In life, we all have our small goals. For example, lose 20 pounds, read 50 books a year, go to bed early and get up early, etc.
During the first few days when we started, we were full of energy, after a while, we began to slack off. In the end, we forgot our goals and returned to our original state.
Once, I thought it was my willpower that wasn’t strong enough to make it impossible to go to bed early and get up early. It wasn’t until I saw the book “Stick with It：A Scientifically Proven Process for Changing Your Life-for Good”, that I realized that I had actually used the wrong method.
The author of this book is Sean Young, a professor at the University of California, Los Angeles, and a Ph.D. in psychology at Stanford University. He specializes in combining the work of psychology, medicine, business, and technology to help people change their behavior.
The book proposes seven ways to change our behavior, which are suitable for individuals to change their behavior, but also suitable to be used in a business environment to guide users to something. These seven ways have been scientifically proven to help us do what we want to do.
These 7 ways are stepladder, community, important, easy, neurohacks, captivating, and engrained. Next I’ll focus on three of these ways: stepladder, captivating, and neurohacks.
Stepladder: Little by little, move forward using the model of steps, goals, and dreams.
A company has a female colleague, she set a goal to lose 20 pounds years ago. She often shared with her colleague that she will buy a lot of new beautiful clothes and take beautiful photos after she successfully loses weight.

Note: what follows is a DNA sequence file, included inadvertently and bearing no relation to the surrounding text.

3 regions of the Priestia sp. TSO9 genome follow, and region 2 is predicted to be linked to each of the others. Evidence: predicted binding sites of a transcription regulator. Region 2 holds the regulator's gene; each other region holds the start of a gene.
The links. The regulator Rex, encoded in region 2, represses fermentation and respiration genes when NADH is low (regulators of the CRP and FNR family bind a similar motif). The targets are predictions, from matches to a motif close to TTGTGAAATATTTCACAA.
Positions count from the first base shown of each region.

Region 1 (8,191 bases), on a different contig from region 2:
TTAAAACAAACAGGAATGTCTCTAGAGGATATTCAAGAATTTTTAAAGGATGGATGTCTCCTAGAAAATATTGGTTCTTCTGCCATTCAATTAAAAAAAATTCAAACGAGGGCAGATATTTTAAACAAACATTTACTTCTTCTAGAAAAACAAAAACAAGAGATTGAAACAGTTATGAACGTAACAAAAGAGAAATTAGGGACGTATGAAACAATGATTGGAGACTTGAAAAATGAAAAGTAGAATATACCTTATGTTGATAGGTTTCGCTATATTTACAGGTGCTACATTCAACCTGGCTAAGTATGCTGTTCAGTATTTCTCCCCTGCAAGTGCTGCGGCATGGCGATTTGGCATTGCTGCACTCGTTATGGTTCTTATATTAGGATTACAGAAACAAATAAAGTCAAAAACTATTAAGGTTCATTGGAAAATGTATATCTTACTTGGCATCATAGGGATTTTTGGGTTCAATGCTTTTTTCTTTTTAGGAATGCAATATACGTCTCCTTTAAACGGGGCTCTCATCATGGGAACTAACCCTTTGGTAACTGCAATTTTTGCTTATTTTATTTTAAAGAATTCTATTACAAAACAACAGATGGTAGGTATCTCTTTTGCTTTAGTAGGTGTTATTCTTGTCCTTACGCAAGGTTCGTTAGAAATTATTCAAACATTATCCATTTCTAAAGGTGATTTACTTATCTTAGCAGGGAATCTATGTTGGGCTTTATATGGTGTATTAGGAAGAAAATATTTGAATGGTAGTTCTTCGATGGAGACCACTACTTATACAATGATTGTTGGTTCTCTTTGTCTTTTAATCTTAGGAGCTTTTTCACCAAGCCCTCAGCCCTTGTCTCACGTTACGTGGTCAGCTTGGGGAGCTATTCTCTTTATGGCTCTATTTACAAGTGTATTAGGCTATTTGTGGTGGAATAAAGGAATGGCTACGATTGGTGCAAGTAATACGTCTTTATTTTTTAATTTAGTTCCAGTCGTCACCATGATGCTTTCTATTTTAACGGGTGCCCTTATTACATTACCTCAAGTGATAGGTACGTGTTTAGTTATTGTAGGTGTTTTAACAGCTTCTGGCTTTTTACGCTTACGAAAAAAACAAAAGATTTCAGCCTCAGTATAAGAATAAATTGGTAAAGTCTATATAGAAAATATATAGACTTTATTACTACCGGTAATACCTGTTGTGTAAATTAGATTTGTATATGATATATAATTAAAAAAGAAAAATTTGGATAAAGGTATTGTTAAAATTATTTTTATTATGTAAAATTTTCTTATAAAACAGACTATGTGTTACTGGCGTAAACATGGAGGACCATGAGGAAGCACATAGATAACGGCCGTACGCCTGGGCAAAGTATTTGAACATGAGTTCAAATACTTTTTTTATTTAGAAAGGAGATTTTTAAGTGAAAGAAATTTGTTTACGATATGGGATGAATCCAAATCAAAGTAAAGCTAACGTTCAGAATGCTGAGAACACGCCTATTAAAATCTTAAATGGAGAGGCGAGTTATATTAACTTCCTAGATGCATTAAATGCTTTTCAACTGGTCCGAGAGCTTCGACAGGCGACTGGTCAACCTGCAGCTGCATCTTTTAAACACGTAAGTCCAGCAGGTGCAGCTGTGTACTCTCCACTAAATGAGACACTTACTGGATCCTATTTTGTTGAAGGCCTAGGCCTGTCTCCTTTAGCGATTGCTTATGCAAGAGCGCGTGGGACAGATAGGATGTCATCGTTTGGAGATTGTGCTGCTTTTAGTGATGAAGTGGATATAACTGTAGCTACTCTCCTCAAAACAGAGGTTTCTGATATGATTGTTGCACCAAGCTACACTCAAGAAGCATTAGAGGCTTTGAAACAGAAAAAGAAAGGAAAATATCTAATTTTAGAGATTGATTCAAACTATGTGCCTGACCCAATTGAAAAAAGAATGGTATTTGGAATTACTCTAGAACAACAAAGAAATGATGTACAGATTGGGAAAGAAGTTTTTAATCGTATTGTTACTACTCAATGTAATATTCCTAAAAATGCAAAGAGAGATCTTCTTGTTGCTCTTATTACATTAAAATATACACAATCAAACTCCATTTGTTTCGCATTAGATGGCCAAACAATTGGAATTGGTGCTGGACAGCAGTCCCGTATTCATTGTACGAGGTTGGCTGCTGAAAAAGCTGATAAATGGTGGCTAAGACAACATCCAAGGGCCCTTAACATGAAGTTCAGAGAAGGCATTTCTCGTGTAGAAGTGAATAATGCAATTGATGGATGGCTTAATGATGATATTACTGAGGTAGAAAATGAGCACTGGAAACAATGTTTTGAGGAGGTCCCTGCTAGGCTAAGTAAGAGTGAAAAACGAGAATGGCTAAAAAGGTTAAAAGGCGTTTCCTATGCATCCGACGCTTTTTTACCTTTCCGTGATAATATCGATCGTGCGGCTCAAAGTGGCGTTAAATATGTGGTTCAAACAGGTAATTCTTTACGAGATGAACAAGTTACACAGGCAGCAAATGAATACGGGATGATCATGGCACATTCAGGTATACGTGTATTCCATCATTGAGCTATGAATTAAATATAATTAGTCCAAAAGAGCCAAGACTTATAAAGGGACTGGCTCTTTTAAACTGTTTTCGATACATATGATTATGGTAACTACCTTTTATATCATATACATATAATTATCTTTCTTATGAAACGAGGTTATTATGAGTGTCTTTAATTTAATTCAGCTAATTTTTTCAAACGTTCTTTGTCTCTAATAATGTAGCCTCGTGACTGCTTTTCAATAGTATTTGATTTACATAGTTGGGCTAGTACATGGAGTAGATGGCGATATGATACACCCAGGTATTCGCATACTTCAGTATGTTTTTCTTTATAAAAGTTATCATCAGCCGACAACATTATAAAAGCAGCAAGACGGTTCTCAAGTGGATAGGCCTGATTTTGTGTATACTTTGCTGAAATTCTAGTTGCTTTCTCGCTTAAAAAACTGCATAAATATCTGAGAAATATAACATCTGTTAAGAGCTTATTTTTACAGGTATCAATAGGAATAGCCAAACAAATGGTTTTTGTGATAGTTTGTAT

Colleagues decided to run for 30 minutes a day after work in order to achieve her small goals. However, she only persisted for a few days then gave up. She comforted herself that she was so tired at work that she should spend her time off work to rest.
In fact, the inability to persist longer is not because her willpower is not strong, but because she has not learned the stepladder method, using the combination of steps, goals, and dreams.
Stepladder model is a theory that combines steps, goals and dreams together.
We all yearn for success, and as a result, we focus too much on our dreams, because it’s a wonderful thing to realize them. For example, that female colleague, eager to lose 20 pounds. She was thrilled to share her success results with us. However, the dream is out of reach, and many people give up in the middle of the realization of the dream.
The stepladder model tells us that if we want lasting change, we should focus most of our attention on the steps and goals, focusing on the process of achieving the goals, not the results.
Shaun divides steps, goals, and dreams according to the length of time to achieve. Dreams are things that take three months or more to complete; goals are things that take 1 week to 3 months to complete. Among them, short-term goals can be achieved in a week to a month, and long term goals take 1 month to 3 months to complete.
The key to using this set of combinations is to set goals that take a week to achieve and steps that can be accomplished in less than two days.
Back to the female colleague who wants to lose weight, losing 20 pounds is a dream, it takes more than three months to complete. She should focus most of her energy on steps and goals. For example, set short-term goals first and run for an extra five minutes a day as long as she feels comfortable. Then set the steps, learn breathing techniques, etc.